Hedge funds bullish on stocks, AIG is new darling

AIG is no longer cursed
AIG is no longer cursed

Hedge funds have been adding to their stock holdings and are now the most bullish they've been since 2007.

Of the money they have in stocks, hedge funds allocated 52% toward bullish bets during the fourth quarter, up from 48% in the third quarter and matching the all-time high set in the first quarter of 2007, according to a Goldman Sachs report that tracked 725 hedge funds with $1.3 trillion in assets.

It's no coincidence that hedge funds are making a bigger bet on stocks. The last time they were this bullish, the Dow Jones industrial average and S&P 500 were at record highs. And recently, both indexes have nearly hit new all-time highs.

Still, there's one long-time favorite that isn't getting as much love. For the first time in three years, Apple (AAPL) is no longer the hedge fund darling.

Related: Google's next target: $1,000

Insurance giant AIG (AIG) ousted the iPhone and iPad maker as the most widely held stock among hedge funds at the end of last year. And Google (GOOG) also attracted more hedge funds, pushing Apple down to third most popular.

The change-up came as Apple's shares tumbled 20% during the fourth quarter. Apple's stock has continued to fall, declining 15% so far this year. Meanwhile, AIG has climbed more than 16% since the beginning of October, and Google has rallied to new all-time highs above $800.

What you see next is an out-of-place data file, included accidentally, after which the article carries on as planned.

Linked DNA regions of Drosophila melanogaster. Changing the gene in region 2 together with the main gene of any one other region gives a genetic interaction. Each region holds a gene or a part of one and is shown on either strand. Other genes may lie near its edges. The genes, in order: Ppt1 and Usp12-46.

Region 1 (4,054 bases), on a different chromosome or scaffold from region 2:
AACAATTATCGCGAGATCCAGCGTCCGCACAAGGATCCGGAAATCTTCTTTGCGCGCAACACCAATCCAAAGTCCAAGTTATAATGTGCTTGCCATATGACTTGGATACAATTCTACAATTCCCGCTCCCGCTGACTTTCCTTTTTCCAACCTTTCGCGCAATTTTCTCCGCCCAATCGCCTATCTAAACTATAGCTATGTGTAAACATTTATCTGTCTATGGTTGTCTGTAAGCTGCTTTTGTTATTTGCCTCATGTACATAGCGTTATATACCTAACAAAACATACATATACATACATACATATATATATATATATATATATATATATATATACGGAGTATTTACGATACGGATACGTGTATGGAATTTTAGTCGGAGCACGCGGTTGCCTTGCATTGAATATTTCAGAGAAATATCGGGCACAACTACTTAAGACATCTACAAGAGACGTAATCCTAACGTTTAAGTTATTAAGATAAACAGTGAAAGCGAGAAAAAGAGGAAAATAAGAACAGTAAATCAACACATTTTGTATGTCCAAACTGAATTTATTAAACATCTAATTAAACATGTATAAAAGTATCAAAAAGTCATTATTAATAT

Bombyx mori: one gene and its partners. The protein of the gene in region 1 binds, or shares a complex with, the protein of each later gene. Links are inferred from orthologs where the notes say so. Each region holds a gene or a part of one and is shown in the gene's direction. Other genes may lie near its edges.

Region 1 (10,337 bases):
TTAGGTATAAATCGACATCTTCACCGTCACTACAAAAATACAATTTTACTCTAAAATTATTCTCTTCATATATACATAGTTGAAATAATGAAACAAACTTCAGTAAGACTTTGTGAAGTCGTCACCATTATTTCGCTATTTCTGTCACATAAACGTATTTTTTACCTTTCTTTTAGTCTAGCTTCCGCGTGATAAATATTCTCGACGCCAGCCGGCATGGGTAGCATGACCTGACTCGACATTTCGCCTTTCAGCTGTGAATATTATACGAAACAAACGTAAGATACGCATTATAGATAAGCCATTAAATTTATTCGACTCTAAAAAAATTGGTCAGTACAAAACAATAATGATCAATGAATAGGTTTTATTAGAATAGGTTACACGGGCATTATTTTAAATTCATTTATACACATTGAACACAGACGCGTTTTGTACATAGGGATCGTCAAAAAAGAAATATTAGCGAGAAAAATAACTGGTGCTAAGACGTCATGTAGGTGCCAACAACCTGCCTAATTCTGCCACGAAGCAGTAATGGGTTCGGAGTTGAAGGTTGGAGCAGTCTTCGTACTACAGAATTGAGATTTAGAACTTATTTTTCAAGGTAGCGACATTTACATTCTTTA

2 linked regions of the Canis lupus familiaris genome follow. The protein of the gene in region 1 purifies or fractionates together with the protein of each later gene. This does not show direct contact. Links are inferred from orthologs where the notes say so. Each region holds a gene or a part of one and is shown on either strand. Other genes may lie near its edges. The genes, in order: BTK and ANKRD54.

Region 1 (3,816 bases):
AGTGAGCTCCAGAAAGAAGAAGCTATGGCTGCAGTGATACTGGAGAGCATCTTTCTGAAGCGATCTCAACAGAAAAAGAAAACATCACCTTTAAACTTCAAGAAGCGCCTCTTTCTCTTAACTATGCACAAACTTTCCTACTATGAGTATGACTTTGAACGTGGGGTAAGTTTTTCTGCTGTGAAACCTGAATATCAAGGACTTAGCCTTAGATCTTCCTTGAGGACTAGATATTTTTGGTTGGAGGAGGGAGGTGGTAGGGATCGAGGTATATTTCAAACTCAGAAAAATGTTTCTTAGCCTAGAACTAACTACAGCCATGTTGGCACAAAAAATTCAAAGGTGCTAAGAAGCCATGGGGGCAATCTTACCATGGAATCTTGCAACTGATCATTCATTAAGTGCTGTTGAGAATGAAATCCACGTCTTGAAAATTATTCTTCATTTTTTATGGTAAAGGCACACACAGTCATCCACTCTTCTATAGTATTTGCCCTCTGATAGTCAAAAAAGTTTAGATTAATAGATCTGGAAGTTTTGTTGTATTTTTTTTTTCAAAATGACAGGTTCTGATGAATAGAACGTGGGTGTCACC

Even though Apple has lost some of its appeal, it remained the biggest holding at many top hedge funds, including David Einhorn's Greenlight Capital and David Tepper's Appaloosa Management.

Einhorn has been on the offensive against Apple, calling for the tech giant to return some of its $137 billion of cash to shareholders in the form of preferred stock.

Related: Soros dumps gold as prices sink

In addition to Apple, hedge funds also reduced their exposure to gold last quarter. Holdings in the SPDR Gold Trust ETF (GLD) fell to the lowest level in four years, according the report. Gold prices have fallen more than 11% since the beginning of the fourth quarter.

Despite the portfolio changes, hedge funds continue to lag the broader market. In 2012, the average hedge fund generated an 8% return, according to Goldman's report, compared with the S&P 500's 13% increase. And so far in 2013, hedge funds are averaging a 3% return, while the S&P 500 has climbed more than 5%.

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